The Memphremagog Watershed Association is hosting a panel discussion Tuesday night about what it calls a "tar sands threat to Lake Memphremagog." The discussion has been organized jointly by the Memphremagog Watershed Association and National Wildlife Federation.
"Community members are invited to attend a discussion about an emerging threat to rivers, lakes, and streams in the Northeast Kingdom, including Lake Memphremagog," an event announcement states.
Don Hendrich, of the Memphremagog Watershed Association, will moderate the discussion. Panel members include Annie Mackin, Vermont tar sands program assistant for the National Wildlife Federation, Greg MacDonald of Sierra Club Vermont and David Stember, U.S. national organizer for 350.org.
The panel will explore the concept of the Portland-Montreal Pipe Line transporting Canadian tar sands to a port in Maine. The panel will also consider research by University of New Hampshire student Kaity Thompson regarding specific ecosystem services along the pipeline’s route.
The pipeline crosses 10 towns in Vermont, including 15 rivers and streams, and much of the Lake Memphremagog watershed. The event announcement states:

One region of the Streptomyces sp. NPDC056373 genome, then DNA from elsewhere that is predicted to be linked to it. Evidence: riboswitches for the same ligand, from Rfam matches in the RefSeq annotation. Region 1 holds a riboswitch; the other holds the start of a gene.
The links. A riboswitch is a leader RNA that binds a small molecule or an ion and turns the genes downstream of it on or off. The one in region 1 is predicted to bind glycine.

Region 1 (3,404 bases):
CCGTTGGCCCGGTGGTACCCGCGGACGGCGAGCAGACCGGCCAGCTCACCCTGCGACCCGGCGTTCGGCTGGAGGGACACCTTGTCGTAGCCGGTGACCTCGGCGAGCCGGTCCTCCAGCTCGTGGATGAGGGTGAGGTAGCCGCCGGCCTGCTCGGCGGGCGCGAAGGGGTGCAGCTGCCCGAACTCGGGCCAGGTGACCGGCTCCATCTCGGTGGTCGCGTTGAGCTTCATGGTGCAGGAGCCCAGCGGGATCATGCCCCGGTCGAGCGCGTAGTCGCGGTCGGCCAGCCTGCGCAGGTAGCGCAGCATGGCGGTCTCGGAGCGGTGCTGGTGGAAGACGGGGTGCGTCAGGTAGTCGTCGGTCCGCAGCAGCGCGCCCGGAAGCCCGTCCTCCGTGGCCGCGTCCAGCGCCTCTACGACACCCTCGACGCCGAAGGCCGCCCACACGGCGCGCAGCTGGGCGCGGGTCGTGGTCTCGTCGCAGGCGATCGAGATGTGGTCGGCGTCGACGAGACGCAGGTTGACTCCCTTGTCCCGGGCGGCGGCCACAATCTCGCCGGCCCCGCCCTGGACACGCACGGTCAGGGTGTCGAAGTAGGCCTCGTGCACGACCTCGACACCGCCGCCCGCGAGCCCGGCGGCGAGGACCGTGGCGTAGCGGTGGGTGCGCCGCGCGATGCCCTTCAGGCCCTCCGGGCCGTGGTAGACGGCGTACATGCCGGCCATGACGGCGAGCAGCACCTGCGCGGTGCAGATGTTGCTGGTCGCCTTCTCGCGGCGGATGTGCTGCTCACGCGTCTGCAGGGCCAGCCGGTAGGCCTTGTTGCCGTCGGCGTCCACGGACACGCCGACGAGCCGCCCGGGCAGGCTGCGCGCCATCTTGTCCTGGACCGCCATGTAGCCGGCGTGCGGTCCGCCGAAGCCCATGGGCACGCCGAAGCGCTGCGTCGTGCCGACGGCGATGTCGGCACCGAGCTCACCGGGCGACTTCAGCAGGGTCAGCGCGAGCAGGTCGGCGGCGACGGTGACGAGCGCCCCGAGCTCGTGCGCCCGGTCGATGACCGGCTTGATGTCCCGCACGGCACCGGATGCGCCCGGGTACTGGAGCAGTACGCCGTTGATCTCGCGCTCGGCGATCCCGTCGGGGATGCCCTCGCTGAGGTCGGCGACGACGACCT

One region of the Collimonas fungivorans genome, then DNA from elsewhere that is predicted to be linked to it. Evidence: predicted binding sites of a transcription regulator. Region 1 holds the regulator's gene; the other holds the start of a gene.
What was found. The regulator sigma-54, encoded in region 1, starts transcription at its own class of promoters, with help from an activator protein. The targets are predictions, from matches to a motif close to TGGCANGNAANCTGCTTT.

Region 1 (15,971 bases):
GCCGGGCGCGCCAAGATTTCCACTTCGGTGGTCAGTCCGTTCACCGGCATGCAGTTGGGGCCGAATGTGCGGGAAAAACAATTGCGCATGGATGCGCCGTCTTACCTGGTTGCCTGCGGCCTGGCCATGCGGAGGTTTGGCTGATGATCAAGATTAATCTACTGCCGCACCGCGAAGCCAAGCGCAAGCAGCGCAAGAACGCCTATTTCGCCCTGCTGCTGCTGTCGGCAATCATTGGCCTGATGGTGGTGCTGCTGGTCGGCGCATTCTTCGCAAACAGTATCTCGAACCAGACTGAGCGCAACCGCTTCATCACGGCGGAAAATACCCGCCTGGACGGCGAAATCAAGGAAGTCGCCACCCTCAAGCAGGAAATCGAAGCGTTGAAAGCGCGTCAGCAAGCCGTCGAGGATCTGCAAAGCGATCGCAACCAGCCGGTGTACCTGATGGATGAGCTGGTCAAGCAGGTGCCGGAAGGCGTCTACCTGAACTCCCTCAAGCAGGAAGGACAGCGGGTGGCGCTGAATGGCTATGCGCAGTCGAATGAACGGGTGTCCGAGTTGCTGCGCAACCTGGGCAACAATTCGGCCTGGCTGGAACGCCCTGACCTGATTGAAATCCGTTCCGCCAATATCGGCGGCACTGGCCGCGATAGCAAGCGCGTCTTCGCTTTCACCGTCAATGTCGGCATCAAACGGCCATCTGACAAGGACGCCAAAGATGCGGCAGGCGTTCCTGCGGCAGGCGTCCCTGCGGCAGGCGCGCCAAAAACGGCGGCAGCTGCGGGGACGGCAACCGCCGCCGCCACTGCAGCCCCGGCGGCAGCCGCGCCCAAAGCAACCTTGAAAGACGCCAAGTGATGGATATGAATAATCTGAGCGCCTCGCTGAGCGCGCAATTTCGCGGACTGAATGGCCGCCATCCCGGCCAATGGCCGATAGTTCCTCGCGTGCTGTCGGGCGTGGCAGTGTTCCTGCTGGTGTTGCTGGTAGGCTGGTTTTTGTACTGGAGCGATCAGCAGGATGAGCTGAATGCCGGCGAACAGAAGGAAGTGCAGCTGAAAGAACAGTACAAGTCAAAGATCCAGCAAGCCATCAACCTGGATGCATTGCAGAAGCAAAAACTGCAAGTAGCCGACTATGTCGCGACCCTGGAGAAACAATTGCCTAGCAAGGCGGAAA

The pipeline comprises three separate pipes built in the 1940s, 1950s, and 1960s, respectively. Changing market conditions – including the rapid pace of expansion of the Canadian tar sands industry and the pressing need for the industry to reach overseas markets with its landlocked product – have prompted concerns that the owners of the pipeline here may revive a proposal to use it for transport of that product.
The announcement maintains transporting tar sand oil poses more of an environmental threat than transporting conventional oil:
Such a plan would pose unique and serious threats to Vermont’s environment, particularly that of the Northeast Kingdom, because this type of crude does not behave the same as conventional oil when it spills. The crude oil mixture not only contains volatile organic compounds that pose a serious threat to air quality if released, but also is extremely difficult, if not impossible, to clean up.
The discussion will be held from 7 p.m. until 8:30 p.m. Tuesday July 15 at the Hebard State Building, Room 250 – 100 Main Street, Newport.
Last week, the city council in South Portland, Maine approved the first reading of an ordinance that would "prohibit loading crude oil, including tar sands, in bulk onto marine tank vessels and would block construction or expansion of terminals and other facilities for that purpose," according to an article in the Portland Press Herald.
Also tonight, that proposal goes before the South Portland Planning Board, which is scheduled to review and take an advisory vote. A final council vote is scheduled for July 21. If passed, the South Portland ordinance could potentially block any plans to use the pipeline to bring tar sands oil to the port.